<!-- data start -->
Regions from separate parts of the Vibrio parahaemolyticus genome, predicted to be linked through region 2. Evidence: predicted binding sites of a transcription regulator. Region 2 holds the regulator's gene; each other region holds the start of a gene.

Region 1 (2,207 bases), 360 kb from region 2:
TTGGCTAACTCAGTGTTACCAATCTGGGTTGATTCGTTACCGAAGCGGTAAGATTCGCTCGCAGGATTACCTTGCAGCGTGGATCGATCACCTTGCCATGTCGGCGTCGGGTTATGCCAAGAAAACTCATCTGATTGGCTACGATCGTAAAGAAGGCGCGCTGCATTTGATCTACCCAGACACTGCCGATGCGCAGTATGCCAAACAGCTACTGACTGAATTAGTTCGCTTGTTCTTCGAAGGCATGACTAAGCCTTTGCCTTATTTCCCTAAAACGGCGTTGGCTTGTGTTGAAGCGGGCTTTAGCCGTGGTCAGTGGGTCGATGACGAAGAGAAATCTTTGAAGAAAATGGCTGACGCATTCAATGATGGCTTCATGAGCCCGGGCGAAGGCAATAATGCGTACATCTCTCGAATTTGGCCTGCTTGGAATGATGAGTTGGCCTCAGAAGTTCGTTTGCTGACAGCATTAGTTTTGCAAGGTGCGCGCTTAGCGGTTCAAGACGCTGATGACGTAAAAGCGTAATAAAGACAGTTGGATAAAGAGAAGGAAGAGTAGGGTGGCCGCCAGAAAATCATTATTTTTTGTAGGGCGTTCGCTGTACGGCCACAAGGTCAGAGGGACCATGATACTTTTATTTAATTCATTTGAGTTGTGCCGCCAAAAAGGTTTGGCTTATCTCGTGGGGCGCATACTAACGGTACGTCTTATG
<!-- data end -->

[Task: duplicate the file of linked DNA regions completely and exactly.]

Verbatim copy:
Regions from separate parts of the Vibrio parahaemolyticus genome, predicted to be linked through region 2. Evidence: predicted binding sites of a transcription regulator. Region 2 holds the regulator's gene; each other region holds the start of a gene.

Region 1 (2,207 bases), 360 kb from region 2:
TTGGCTAACTCAGTGTTACCAATCTGGGTTGATTCGTTACCGAAGCGGTAAGATTCGCTCGCAGGATTACCTTGCAGCGTGGATCGATCACCTTGCCATGTCGGCGTCGGGTTATGCCAAGAAAACTCATCTGATTGGCTACGATCGTAAAGAAGGCGCGCTGCATTTGATCTACCCAGACACTGCCGATGCGCAGTATGCCAAACAGCTACTGACTGAATTAGTTCGCTTGTTCTTCGAAGGCATGACTAAGCCTTTGCCTTATTTCCCTAAAACGGCGTTGGCTTGTGTTGAAGCGGGCTTTAGCCGTGGTCAGTGGGTCGATGACGAAGAGAAATCTTTGAAGAAAATGGCTGACGCATTCAATGATGGCTTCATGAGCCCGGGCGAAGGCAATAATGCGTACATCTCTCGAATTTGGCCTGCTTGGAATGATGAGTTGGCCTCAGAAGTTCGTTTGCTGACAGCATTAGTTTTGCAAGGTGCGCGCTTAGCGGTTCAAGACGCTGATGACGTAAAAGCGTAATAAAGACAGTTGGATAAAGAGAAGGAAGAGTAGGGTGGCCGCCAGAAAATCATTATTTTTTGTAGGGCGTTCGCTGTACGGCCACAAGGTCAGAGGGACCATGATACTTTTATTTAATTCATTTGAGTTGTGCCGCCAAAAAGGTTTGGCTTATCTCGTGGGGCGCATACTAACGGTACGTCTTATG